As you can see many artists helping hands facilitated the artistry of this course.

Here's the video that accompanied the opening lesson of the Artistry Module from the course, filmed by Brian and then edited by Greg.


Sign up for the course here.

Saturday, June 11, 2016

The Big Burning Question



As many of you have already heard, I was introduced to essential oils via a little bottle of Juniperus virginiana, aka red cedar at a sweat lodge. What I haven't shared is that it was by way of a tiny aromatherapy/essential oil MLM (multi level marketing) company called EarthTribe. At the helm was a beautiful lady named Mary Lee who grew up on the Leech Lake Indian Reservation in Northern Minnesota, she was half Ojibwe Indian via her father with a mix of Northern European on her maternal side. 



It was a great introduction into essential oils which is where I met David Crow. Eventually as I delved further into essential oils and aromatherapy I was led to John Steele, the National Association of Holistic Aromatherapy and ultimately Jade Shutes. I soon realized that my true tribe was amongst the professional industry, not a multi level marketing company.

Now that I have a somewhat "public space" in Agoura Hills I get quite a lot of people coming in asking what brand I use and or pitching me essential oils from the latest MLM company. It's always a bit tricky how to respond to these people, mostly because I was once a rep for an MLM company, so I know exactly where they are coming from and most of the tactics they try to use on me. Also, when one is devoted to a brand, its a bit like talking to someone devoted to a religion or presidential candidate, reason and reality are not part of the conversation.

Kristine Bauer, the gal behind the aromatherapy documentary Uncommon Scents, wrote a set of three educational blog posts on the topic. Thus, instead of me getting into the nitty gritty, here are her three posts:

The Big, Burning Question, Answered (Sort of)

Essential Oil Suppliers

Red Flags

Wednesday, June 8, 2016

In the Garden: Gardenias


Despite watering and pulling weeds, the garden has pretty much been abandoned since February when I began putting the course together. (I really need to find a gardener to help out!) In the meantime the gardenias, both here and at my mothers, have started their bloom cycle which means a 2016 gardenia enfleurage is underway.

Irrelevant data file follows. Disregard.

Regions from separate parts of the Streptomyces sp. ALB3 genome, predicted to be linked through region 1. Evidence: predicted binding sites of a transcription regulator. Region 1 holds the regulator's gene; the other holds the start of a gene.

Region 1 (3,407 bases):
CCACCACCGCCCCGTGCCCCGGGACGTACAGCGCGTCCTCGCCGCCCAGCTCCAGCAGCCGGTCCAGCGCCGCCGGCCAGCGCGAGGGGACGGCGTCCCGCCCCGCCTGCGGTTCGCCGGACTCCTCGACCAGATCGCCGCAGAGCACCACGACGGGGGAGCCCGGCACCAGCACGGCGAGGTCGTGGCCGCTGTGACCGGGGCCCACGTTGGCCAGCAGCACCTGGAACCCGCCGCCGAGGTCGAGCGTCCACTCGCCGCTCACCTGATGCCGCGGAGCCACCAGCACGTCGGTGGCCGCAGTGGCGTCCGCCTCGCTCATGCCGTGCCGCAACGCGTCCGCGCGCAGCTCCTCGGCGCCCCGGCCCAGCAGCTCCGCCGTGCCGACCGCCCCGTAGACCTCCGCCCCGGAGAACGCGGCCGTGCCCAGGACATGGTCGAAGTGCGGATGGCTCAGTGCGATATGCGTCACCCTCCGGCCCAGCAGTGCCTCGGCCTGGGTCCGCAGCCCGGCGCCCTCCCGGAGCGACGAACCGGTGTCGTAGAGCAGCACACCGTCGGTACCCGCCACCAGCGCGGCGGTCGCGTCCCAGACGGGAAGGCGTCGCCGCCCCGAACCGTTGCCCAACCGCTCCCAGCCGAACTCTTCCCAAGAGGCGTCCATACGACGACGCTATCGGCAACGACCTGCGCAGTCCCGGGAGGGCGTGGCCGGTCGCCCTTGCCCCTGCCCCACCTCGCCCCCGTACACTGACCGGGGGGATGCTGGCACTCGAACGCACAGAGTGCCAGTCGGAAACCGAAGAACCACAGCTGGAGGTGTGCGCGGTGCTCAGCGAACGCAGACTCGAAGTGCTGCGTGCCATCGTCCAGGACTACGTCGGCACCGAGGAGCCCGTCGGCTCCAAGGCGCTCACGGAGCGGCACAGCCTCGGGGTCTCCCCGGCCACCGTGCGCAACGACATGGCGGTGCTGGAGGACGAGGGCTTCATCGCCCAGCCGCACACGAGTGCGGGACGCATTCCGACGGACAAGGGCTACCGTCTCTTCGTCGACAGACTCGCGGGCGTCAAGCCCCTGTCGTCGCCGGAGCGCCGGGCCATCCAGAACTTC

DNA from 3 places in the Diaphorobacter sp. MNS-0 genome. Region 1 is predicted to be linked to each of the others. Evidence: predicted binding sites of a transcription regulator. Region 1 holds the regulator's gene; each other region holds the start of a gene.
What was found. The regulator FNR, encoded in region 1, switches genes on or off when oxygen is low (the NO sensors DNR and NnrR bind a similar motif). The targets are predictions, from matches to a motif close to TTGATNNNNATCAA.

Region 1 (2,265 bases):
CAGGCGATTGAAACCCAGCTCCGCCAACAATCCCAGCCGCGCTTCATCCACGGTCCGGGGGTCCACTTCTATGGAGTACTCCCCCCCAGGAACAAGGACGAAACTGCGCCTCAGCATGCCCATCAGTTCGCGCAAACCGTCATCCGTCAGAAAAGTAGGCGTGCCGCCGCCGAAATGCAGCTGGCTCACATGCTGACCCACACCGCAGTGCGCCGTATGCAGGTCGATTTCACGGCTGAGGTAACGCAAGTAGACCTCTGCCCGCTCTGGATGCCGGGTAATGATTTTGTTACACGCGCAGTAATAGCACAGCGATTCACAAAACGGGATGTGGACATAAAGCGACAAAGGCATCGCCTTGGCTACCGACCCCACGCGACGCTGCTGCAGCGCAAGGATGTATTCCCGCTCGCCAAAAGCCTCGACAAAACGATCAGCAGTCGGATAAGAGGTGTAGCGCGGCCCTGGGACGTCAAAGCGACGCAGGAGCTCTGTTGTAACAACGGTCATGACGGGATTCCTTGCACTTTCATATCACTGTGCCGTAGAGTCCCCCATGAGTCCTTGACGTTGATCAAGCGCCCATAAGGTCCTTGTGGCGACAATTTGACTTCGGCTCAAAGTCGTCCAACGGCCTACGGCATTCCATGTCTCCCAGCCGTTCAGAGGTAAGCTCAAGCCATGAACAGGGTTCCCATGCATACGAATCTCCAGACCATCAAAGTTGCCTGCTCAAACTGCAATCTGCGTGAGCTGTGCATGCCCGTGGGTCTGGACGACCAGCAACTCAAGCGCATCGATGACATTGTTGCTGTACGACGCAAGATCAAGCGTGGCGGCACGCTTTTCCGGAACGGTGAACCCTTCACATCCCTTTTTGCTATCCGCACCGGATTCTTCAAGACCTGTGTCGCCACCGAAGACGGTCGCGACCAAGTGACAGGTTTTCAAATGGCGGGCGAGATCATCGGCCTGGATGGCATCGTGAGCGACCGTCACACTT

When I swap the big fragrant gardenia flowers out I put the spent ones in a bowl in the kitchen to infuse the air with their fragrance.  Its amazing how long the scent of those big, leathery flowers will last and change over time.


Tuesday, June 7, 2016

I'm back!



The last lesson for the Art of Botanical Perfume online course was uploaded on Friday. Thus, after fulfilling a few orders, Greg and I hopped in the car and drove up to Big Bear for a little getaway at a friends cabin over the weekend. It was really wonderful to be amongst the trees and crystal, clean fresh mountain air. Turns out our timing was impeccable, we missed super hot weather and a major fire just two miles from our house. Meanwhile, in Big Bear the lilacs were in bloom, heaven! Only major flaw was I forgot my extra camera battery and thus was only able to get a few shots with my Canon on Saturday at the start of our hike that day.

Now that the course is fairly complete with only a few things to tidy up, I'm back to working on perfume and product development, alignments and re-stocking sold out items. And of course, writing here instead of course lessons...although I do have a bunch of new class ideas.